RChain Blog

RCAST 114 – Record storms in Nicaragua, RChain – permissioned or permissionless?, Facebook’s systemic problem, Covid-19 Data and Communication [Climate & Coordination] Nov 20 2020

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Today we discussed the largest storm in the history of Nicaragua, the National Flood Insurance Program’s debt, RChain’s Casper as permissioned or permissionless, Facebook’s systemic problem, and data and communication of Covid-19.

0:00:00 – Intro

0:01:11 – Largest storm in Nicaragua’s history https://news.yahoo.com/amphtml/iota-w…

0:07:07 – National Flood Insurance Program https://www.cnbc.com/amp/2020/11/18/f… nfip program https://en.m.wikipedia.org/wiki/Natio…

0:21:38 – Ian and Greg conversation – proof of stake – interpretation of permissionless – RChain spans the gamut – It falls under permissionless – anyone can join the shard, but only if they know about the shard. If someone launches a private shard, then other people can’t join that shard. Anyone can submit a request to stake. The only criteria for being let in is if there is a slot, and they get randomly chosen. Limitations are built into a protocol. If a validator can’t keep up with the load, then the protocol is allowed to eject them.

0:25:25 – Q: The POS requirements for each shard – how is this set up? A: only on the back end. It is very difficult to produce forward proof of some kind of SLA agreement.

0:25:59 Q: but for the root shard, we’d have to start with some requirements that have to be enforced and couldn’t those requirements be different on other shards? A: The requirements are different. We leave open the possibility that that can be done as part of the bonding request, but in the current implementation of the protocol, the bonding request contains no information about a proof of capability. It’s only enforced on the back end. If you can’t keep up then you are kicked out.

0:26:41 – Q – What are the steps that RChain needs, to get to the point where we can accept permissionless staking? A: It is permissionless. The staking is permissionless. Q: But we don’t have independent validator hardware. A: The protocol is permissionless. The Co-op has not been letting other validators in until we have 3 things: 1) Last Finalized State – and that is being released even as we speak. 2) Block Merge – the PR’s for the block merge are coming in even as we speak 3) an upgrade to the POS – so there’s some things that we want to fix in the POS and that should happen, with luck, by the end of the year.

0:28:00 – So in January, if all goes well and we don’t run into any major issues, we will potentially open it up to allow external validators.

0:28:29 – Hopefully by January anyone who wants to run hardware can issue a bonding request – no KYC, no ID requirement – nothing. But if they get ejected, that means their stake is frozen until the next epoch.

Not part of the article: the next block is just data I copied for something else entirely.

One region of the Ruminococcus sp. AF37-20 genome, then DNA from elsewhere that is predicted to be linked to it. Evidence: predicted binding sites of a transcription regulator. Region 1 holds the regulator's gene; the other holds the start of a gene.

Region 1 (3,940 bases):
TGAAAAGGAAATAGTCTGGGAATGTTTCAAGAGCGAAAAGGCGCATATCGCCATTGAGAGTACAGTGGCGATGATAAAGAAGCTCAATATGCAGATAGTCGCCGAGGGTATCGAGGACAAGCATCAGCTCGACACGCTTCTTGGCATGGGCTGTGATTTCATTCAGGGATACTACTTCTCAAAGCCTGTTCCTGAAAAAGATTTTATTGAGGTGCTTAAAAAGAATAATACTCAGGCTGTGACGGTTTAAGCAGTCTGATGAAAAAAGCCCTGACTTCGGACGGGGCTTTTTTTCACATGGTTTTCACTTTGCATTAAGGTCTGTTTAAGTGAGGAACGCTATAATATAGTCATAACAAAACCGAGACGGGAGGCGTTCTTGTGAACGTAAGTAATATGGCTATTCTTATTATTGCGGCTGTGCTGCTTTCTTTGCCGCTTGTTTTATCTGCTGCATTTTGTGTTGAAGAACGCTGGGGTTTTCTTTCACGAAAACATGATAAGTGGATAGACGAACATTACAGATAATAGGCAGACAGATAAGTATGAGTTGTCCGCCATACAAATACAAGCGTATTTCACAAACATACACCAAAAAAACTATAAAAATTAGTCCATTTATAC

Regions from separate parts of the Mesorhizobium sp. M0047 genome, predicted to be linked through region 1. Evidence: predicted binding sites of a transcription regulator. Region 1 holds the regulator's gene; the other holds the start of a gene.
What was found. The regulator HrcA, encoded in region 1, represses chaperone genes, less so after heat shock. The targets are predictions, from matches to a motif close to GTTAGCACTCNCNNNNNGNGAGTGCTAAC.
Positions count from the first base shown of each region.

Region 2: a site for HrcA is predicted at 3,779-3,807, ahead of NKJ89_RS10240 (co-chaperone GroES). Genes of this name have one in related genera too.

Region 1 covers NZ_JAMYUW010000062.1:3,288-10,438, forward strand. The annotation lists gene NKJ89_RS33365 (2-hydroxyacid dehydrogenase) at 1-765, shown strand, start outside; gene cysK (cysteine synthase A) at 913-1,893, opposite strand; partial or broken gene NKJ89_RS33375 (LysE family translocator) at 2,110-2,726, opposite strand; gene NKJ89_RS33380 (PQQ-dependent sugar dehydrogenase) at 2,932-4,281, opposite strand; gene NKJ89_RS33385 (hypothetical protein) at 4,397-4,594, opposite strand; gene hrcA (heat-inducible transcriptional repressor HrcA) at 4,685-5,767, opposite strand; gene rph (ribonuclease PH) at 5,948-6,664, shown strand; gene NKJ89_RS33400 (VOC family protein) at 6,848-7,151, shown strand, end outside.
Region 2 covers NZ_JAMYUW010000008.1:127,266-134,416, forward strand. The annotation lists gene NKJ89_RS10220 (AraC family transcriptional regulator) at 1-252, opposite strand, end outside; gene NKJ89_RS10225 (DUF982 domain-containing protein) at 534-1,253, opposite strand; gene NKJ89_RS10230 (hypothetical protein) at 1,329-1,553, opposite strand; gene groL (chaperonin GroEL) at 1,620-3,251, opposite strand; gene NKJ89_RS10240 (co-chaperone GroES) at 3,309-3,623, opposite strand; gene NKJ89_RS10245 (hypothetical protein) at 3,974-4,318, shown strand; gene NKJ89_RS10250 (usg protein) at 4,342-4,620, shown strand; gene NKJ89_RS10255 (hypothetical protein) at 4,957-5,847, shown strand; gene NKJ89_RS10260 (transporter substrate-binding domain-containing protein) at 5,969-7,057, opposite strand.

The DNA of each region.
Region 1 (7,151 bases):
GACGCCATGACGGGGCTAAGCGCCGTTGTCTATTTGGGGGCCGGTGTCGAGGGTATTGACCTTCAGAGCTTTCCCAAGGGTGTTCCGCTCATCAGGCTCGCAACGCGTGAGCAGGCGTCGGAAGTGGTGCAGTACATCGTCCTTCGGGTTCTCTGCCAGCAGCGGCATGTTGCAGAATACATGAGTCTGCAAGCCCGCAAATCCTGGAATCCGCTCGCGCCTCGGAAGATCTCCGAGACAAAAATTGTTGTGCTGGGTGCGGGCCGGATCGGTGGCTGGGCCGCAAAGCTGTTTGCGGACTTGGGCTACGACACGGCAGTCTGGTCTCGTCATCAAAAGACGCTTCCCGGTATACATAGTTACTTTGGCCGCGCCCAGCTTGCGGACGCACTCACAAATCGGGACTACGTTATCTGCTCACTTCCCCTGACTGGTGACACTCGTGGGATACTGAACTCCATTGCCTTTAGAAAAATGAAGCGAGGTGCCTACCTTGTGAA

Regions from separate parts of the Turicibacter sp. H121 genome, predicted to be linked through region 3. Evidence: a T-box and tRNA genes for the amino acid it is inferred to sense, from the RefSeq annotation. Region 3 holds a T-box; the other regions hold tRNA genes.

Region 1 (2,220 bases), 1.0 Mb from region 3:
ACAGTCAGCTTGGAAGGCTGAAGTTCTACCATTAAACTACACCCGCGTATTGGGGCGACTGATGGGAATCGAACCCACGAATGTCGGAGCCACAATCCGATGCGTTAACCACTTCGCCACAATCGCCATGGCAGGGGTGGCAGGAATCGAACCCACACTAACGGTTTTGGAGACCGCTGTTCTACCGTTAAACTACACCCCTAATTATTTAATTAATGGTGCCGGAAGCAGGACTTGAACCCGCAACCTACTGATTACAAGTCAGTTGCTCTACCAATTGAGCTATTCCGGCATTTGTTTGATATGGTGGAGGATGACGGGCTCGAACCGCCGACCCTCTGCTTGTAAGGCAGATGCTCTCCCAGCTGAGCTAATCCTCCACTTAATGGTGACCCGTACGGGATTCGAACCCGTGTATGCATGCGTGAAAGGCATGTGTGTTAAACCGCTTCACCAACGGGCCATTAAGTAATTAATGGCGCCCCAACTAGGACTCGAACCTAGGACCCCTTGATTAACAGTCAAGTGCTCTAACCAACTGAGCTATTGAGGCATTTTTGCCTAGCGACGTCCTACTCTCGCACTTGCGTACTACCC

0:29:13 – Ian Q: – on chain vs off chain storage. If you are storing large files on chain, doesn’t that become untenable with bloating? It’s just too big? A: No it doesn’t. First of all we have Last Finalized State, so you only download up to the last finalized state, so if large media is stored and removed, garbage collected, then you only download what you download. 2nd point: typically you arrange large repositories in their own shards. You’ll have storage shards, you’ll have compute shards, and a range of other special purpose shards.

0:30:27 – Ian – right so I have a data centre that’s loaded with hard drives, I can become a validator, offering basically storage but not a whole lot of compute.

0:30:54 – Excerpt from “The Four” by Scott Galloway https://www.penguinrandomhouse.com/bo… Summary: If you drill for oil in Saudi Arabia, you get easily obtained, pure stuff that doesn’t need much refining. It costs them 3 bucks / barrel and sells for 50 bucks / barrel. In Pennsylvania, it involves the cumbersome fracking process. This costs more than the oil equivalent of 30 bucks / barrel. Would it make sense for Saudi Arabia to divert some of it’s resources to the fields of Pennsylvania? Of course not!

0:32:21 – Facebook faces a similar question.The prime material, the oil, for Facebook, is our metadata.

0:37:17 – The easy money is on the sure things in it’s people portfolio. Extreme views are emphasized and in turn changes us as people. Facebook makes WAY more money by plundering, shaping and extracting this easy resource. Moderate, balanced thinking make them way less money, so their algorithms are optimized to turn us into extremists, drive us deeper into our bubbles, divides our worlds into us vs them, so that they can extract more profit. Shoshana Zuboff calls it engineered behaviour modification. This engineered polarization via social media is possibly the biggest problem in the world. Because if we don’t solve the Facebook problem, we don’t solve the climate change problem.

0:32:21 – Facebook faces a similar question.The prime material, the oil, for Facebook, is our metadata.

0:37:17 – The easy money is on the sure things in it’s people portfolio. Extreme views are emphasized and in turn changes us as people. This engineered polarization via social media is possibly the biggest problem in the world. Because if we don’t solve the Facebook problem, we don’t solve the climate change problem.

0:39:10 – Ian – interview between Tristan Harris of the Centre for Humane Technology https://www.humanetech.com/ and Joe Rogan. Tristan is talking about Facebook insiders joking about what country’s governance is going to fail next correlated with which country gets free facebook data plans on their cell phone plans. The Joe Rogan Experience: #1558 – Tristan Harris

https://youtu.be/OaTKaHKCAFg

0:43:30 – Steve Ross Talbot joins the call from the “Covid-19 Known Unknowns” conference and gives a recap. https://www.bmj.com/sites/default/fil… Asked a question: The need for some kind of global platform to enable global collaboration.